There's a new kid on the block, muscling in on crude sales to China. America is rapidly carving out a niche for itself, stepping in to fill the gap left by falling supplies from OPEC countries.
As recently as last year U.S. crude-oil exports to China were puny. On average in 2016, companies shipped just 10,000 barrels a day to China -- that's less than two supertankers during the whole year.
The U.S. ranked 32nd in the list of Chinese import sources in 2016, according to data from the Chinese customs authorities. That's below Mongolia and Sudan, and only just above war-torn Yemen.
But all that has changed dramatically this year, with U.S. crude exports to China leapfrogging sales from OPEC countries such as Libya and China's neighbors Vietnam, Kazakhstan and Australia.
The upward march extended through the first seven months of 2017. Sales averaged 131,000 barrels a day in the period, but over the last four months the daily average figure exceeded 200,000 barrels. That is enough to move the U.S. up to 11th place in the ranking of crude oil suppliers to China, putting it just behind OPEC heavy weights Venezuela, Kuwait and the U.A.E.
OPEC's bid to push up prices by restricting output, combined with China's apparently insatiable thirst for imported oil, have certainly helped open up a market for American suppliers. So too have low shipping costs and widening discounts for U.S. crude benchmark WTI against both North Sea Brent, which is used as a pricing reference for West African grades, and the Oman/Dubai average, used for pricing Middle Eastern exports to Asia.
Expect the U.S. ranking to gain further ground as producers look for outlets for rising volumes of production, even while the U.S. itself remains a net importer of crude. That may be sweet music to the ears of President Donald Trump, with rising oil sales helping to reduce the trade deficit with China.
But it will not be so comfortable for OPEC countries, who have long seen China and other emerging Asian countries as their core markets. Nor is it helping to drain global stockpiles. While the volume in storage in the U.S. is coming down, the volume held in China is still rising. Commercial stockpiles of crude and refined products in China have risen by 16.5 million barrels, or 5 percent, since the beginning of the year. Strategic stockpiles, which are not reported, have also almost certainly increased too. Not exactly the rebalancing OPEC is trying to achieve.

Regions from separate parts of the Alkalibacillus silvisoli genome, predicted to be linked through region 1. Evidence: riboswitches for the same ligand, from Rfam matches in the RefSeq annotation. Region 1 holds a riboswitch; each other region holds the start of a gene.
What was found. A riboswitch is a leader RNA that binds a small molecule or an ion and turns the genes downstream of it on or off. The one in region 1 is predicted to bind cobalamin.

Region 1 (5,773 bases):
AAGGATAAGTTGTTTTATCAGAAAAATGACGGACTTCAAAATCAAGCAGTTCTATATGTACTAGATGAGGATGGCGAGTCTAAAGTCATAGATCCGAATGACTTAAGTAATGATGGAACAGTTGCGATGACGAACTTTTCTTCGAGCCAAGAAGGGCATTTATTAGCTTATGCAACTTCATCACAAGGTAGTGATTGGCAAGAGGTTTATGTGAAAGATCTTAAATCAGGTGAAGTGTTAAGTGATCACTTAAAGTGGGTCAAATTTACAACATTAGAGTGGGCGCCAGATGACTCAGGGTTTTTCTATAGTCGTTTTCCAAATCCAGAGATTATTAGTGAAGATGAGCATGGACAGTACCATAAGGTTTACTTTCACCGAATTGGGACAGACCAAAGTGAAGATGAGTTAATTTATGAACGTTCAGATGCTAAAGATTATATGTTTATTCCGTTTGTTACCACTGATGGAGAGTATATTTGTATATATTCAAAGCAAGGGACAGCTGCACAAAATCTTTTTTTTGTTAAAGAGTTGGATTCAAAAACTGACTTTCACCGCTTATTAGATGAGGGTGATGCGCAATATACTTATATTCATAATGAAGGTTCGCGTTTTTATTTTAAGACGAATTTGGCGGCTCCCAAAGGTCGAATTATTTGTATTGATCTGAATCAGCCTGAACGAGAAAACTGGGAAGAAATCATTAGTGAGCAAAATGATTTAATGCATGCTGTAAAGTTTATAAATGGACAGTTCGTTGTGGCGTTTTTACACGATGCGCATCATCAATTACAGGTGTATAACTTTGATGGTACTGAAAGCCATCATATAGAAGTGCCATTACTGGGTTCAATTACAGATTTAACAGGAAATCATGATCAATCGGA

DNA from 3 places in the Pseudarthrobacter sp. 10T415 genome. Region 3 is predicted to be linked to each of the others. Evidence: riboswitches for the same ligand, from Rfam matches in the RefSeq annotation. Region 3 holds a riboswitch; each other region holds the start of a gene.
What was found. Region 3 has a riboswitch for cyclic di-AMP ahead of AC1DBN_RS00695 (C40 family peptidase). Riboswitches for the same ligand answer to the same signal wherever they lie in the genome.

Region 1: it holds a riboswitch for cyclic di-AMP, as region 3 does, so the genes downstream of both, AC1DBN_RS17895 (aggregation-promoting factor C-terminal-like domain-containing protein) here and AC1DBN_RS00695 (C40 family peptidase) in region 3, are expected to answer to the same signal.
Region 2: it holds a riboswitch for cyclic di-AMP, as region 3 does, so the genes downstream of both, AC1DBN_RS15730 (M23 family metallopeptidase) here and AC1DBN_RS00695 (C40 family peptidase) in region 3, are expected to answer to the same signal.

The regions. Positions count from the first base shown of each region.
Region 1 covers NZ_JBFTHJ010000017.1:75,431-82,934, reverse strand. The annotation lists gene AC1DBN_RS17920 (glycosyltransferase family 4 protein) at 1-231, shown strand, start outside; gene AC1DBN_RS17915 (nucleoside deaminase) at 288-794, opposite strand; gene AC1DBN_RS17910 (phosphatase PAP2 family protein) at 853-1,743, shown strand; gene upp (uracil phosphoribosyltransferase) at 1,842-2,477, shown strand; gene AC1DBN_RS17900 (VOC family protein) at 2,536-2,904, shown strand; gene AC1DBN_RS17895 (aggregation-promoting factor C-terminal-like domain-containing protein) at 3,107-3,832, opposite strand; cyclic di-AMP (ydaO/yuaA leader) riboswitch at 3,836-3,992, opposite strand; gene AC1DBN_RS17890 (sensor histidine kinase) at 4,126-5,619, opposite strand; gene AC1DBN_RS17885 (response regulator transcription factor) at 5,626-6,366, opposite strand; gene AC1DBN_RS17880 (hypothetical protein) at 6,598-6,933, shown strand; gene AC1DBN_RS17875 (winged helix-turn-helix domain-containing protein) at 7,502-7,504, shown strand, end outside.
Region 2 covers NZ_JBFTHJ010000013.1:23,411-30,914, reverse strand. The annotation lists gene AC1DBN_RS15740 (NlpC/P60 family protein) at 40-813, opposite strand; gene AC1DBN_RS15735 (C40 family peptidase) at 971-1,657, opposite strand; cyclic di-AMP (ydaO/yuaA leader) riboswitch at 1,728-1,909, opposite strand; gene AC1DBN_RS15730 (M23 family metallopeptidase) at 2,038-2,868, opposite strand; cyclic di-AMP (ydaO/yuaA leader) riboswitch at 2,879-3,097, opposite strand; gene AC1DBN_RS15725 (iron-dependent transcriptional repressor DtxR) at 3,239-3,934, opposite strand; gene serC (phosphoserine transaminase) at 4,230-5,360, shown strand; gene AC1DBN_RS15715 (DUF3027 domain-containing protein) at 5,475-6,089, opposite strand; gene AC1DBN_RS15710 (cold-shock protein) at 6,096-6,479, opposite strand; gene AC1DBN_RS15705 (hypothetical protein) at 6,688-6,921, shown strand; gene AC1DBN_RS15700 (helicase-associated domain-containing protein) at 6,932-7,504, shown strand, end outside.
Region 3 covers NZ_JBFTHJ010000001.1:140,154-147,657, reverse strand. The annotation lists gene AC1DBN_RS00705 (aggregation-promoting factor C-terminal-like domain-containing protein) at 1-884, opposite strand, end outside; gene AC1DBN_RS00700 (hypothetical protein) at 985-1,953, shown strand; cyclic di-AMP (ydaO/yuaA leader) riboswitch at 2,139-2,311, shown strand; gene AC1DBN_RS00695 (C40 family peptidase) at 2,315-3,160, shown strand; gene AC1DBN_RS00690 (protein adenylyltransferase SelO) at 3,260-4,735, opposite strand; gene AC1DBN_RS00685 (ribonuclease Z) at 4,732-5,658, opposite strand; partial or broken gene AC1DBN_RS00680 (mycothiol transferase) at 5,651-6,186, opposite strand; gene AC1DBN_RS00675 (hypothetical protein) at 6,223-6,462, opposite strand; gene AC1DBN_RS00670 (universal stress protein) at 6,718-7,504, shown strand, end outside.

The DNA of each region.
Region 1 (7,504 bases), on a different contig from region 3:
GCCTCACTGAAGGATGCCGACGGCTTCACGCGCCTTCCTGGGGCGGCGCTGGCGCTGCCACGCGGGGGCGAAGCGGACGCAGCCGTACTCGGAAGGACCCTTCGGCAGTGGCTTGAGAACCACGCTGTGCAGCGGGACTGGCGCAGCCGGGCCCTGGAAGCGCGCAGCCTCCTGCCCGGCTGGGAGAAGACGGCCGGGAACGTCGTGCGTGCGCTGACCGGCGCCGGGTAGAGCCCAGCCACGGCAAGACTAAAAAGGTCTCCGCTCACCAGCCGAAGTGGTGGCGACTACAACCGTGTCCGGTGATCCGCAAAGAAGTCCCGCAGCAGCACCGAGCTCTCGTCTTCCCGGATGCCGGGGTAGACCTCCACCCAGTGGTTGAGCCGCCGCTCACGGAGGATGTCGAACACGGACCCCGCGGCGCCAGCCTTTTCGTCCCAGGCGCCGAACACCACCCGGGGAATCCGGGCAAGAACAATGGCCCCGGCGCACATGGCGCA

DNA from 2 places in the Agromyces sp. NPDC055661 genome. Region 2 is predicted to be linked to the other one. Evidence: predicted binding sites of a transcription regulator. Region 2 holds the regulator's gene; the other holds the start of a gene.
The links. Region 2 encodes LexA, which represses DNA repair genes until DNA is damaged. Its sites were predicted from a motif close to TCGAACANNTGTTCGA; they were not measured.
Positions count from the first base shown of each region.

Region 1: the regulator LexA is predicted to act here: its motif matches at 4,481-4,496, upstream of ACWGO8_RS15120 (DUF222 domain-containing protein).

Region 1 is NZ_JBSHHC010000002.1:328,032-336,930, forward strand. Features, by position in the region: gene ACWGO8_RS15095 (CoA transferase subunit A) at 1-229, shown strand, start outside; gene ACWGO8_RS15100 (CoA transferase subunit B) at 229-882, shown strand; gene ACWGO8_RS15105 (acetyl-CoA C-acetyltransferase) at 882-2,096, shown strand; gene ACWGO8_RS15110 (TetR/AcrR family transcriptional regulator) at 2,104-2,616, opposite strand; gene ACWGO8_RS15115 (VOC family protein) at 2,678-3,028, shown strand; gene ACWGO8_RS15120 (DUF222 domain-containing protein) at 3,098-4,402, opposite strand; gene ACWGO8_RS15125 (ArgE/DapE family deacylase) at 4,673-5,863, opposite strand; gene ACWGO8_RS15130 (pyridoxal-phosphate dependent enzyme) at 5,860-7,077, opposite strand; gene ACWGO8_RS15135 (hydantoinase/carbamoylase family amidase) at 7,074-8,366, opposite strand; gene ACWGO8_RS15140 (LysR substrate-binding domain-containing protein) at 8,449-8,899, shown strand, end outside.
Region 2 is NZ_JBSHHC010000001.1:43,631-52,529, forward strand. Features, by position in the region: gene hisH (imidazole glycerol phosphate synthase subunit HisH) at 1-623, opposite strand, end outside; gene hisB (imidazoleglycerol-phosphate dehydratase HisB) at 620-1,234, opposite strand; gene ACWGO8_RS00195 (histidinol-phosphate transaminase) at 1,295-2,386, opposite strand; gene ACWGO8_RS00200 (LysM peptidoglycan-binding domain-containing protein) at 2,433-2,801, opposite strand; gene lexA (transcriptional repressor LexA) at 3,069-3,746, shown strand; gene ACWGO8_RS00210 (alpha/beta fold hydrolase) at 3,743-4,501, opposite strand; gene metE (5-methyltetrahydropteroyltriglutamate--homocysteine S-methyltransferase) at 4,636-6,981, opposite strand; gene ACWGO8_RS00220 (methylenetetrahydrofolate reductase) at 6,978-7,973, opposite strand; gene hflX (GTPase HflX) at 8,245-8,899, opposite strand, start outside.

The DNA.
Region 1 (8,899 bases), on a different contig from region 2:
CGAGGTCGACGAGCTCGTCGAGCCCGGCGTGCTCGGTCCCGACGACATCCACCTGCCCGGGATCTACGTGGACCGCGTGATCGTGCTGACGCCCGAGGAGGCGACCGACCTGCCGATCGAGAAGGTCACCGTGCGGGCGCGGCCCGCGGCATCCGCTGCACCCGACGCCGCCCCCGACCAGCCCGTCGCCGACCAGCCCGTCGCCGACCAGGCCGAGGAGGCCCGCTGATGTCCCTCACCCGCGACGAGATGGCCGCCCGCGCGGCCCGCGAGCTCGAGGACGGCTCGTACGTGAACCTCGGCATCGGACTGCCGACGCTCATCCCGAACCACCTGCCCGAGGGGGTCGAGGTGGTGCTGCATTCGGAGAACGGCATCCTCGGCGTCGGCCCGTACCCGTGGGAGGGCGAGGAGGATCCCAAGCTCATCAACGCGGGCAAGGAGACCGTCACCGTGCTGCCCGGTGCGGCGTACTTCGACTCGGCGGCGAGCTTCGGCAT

With oil demand stagnating in the developed world, OPEC producers have turned to Asia, tying up markets with investments in refining and storage capacity in the region. It is no coincidence that initial output cuts by Saudi Arabia and other Persian Gulf OPEC countries back in January were targeted at buyers in Europe and North America, while supplies to Asian customers were largely unaffected.
Saudi Arabia has already ceded its position as China's biggest oil supplier to Russia, and this year has also seen fellow OPEC member Angola move into second place. And it'll be hard to regain that top spot: Russia looks set to consolidate its position as China's biggest crude supplier once the second string of a pipeline connecting oil fields in East Siberia to Chinese refineries comes into operation in January. That line will allow Russian producers to ship another 300,000 barrels a day of Siberian crude directly to China.
U.S. oil flows to China remain vulnerable to any increase in freight costs or a narrowing of the price differential to other global benchmarks. But while OPEC continues to restrict supply, neither of those looks like a big risk.
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